Third of people feel “angry” at prospect of UK leaving EU without

The survey, run by the University of Exeter and ORB International among 5,000 people living in England, was funded by the ESRC as part of the UKRI covid-19 rapid response.

A third of people feel “very angry” at the prospect of Britain leaving the EU without a deal, according to a major new survey which suggests people are resigned to the failure of Brexit talks.

Ten per cent of people who took part in the research who thought there would be a delayed deal said they would be very angry, while 38 per cent who thought a deal more likely said they would be very relieved by that outcome.

The survey, run by the University of Exeter and ORB International among 5,000 people living in England, was funded by the ESRC as part of the UKRI covid-19 rapid response.

A total of 41 per cent who took part in the research thought coronavirus had made it more likely that the UK will leave without a deal, while 20 per cent thought a deal would be delayed and 8 per cent thought the pandemic would have no impact.

A total of 4 per cent thought the impact of coronavirus meant staying in the EU was more likely, and 8 per cent thought the virus would have no impact.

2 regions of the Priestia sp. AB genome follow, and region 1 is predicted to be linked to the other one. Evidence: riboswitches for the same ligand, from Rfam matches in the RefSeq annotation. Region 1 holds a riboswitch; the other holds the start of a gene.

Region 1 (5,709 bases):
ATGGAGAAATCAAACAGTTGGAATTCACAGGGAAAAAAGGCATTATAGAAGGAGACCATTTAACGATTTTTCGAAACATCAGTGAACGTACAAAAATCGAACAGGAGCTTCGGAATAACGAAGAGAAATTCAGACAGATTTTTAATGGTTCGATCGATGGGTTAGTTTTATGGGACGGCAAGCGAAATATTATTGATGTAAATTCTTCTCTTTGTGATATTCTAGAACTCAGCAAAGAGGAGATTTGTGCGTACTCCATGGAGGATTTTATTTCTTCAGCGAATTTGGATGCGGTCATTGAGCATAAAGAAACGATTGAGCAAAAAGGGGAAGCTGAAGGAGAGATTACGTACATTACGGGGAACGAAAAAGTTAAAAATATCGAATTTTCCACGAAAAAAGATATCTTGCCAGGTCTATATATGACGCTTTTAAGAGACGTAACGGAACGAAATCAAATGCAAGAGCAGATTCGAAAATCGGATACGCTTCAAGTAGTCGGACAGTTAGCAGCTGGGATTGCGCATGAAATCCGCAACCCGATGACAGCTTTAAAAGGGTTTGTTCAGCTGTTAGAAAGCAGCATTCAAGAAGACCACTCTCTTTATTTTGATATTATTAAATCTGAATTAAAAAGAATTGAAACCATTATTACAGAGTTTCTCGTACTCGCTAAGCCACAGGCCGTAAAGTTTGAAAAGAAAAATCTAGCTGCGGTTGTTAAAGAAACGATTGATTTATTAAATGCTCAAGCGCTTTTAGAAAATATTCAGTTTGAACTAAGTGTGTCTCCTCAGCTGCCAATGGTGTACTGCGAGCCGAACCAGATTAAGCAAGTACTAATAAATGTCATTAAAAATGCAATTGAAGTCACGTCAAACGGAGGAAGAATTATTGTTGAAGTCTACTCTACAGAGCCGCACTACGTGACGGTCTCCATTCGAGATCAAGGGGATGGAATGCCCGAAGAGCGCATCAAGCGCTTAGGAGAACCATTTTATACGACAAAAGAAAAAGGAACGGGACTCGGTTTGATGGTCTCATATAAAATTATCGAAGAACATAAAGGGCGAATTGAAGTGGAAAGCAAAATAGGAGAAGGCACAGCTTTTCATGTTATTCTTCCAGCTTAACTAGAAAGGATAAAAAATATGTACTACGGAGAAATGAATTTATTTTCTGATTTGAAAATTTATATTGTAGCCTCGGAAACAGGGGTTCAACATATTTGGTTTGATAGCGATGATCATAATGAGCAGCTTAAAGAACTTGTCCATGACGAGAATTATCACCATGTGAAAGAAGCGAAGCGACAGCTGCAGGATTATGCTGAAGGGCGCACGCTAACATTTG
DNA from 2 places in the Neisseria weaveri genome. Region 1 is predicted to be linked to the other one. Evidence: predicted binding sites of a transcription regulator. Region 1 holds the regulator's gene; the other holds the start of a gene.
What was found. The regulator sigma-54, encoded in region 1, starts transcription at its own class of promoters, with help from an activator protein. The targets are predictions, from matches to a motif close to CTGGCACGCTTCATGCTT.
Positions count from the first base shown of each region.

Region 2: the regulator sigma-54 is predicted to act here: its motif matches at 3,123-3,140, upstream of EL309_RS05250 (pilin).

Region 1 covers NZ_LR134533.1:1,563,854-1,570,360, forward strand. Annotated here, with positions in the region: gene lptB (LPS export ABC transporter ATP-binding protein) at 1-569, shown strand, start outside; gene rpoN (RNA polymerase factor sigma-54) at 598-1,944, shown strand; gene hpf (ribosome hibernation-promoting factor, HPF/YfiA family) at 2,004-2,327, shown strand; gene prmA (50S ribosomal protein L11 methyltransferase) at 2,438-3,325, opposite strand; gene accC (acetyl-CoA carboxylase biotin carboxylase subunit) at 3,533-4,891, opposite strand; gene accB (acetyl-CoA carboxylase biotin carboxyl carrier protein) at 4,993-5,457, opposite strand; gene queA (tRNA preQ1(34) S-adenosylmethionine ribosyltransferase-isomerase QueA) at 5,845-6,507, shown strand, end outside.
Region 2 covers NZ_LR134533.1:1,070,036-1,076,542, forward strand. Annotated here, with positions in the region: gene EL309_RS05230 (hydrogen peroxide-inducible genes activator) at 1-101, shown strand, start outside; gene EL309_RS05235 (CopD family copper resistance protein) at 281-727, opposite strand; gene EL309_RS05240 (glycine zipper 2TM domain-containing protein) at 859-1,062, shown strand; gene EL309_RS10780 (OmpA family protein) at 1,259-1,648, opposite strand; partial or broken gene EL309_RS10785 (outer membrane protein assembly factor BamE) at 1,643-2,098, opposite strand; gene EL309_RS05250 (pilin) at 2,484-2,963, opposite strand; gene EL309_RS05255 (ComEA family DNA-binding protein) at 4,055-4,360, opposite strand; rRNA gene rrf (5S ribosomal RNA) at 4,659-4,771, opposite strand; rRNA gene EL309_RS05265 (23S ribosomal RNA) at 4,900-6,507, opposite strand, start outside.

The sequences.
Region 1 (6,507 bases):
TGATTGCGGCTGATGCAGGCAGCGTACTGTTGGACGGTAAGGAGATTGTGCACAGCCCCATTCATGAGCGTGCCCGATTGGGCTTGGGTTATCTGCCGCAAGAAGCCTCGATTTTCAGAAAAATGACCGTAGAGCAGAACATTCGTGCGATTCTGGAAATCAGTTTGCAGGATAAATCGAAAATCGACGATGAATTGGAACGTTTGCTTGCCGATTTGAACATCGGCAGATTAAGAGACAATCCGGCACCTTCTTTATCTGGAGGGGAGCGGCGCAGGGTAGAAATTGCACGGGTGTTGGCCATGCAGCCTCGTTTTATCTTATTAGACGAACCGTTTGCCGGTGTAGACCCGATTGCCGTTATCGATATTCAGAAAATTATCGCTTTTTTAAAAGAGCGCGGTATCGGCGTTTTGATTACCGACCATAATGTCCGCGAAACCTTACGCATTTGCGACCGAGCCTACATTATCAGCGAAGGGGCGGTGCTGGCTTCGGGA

Respondents were also asked about the relative impact of Brexit on different groups in society.

A total of 21 per cent of people questioned thought Brexit would have a much more negative impact on young people, and 28 per cent thought it would have a much more negative impact on poorer people. A third thought it would have the same impact on rich and poor and 7 per cent thought it wouldn’t have a negative impact on either.

A total of 16 per cent thought Brexit would be more negative for those living in rural areas, compared to 13 per cent who predicted a more negative impact on cities. 9 per cent of people said it wouldn’t have a negative impact on either type of area.

A total of 31 per cent of people said Brexit would be a little or much more negative for people from ethnic minorities, compared to 3 per cent for white people. 44 per cent of respondents thought it would have the same impact on both and 8 per cent thought it wouldn’t have a negative impact on either.

Professor Dan Stevens, from the University of Exeter, who led the survey, said: “These results show that there is widespread pessimism and anger about Brexit in the public in the current context. There is also the feeling that some of the inequalities we have seen with Covid-19, for example the more negative impact on ethnic minorities and the poor, are also there with Brexit.”

Dr Katharine Tyler, the project’s principal investigator said: “These findings on people’s attitudes to Brexit and Covid-19 illustrate the strong feelings that the public have about both events. They also highlight the ways in which people understand these social and political events to be entwined when they think about their impact on society”.

Professor Susan Banducci said: “Our data were collected in advance of the controversy surrounding the internal market bill and the admission that the government would be breaking international law. We will be able to track the impact of these events on how citizens feel when we go into the field for our next round of surveys. These attitudes are important because they are related to trust in government and willingness to comply with rules.”

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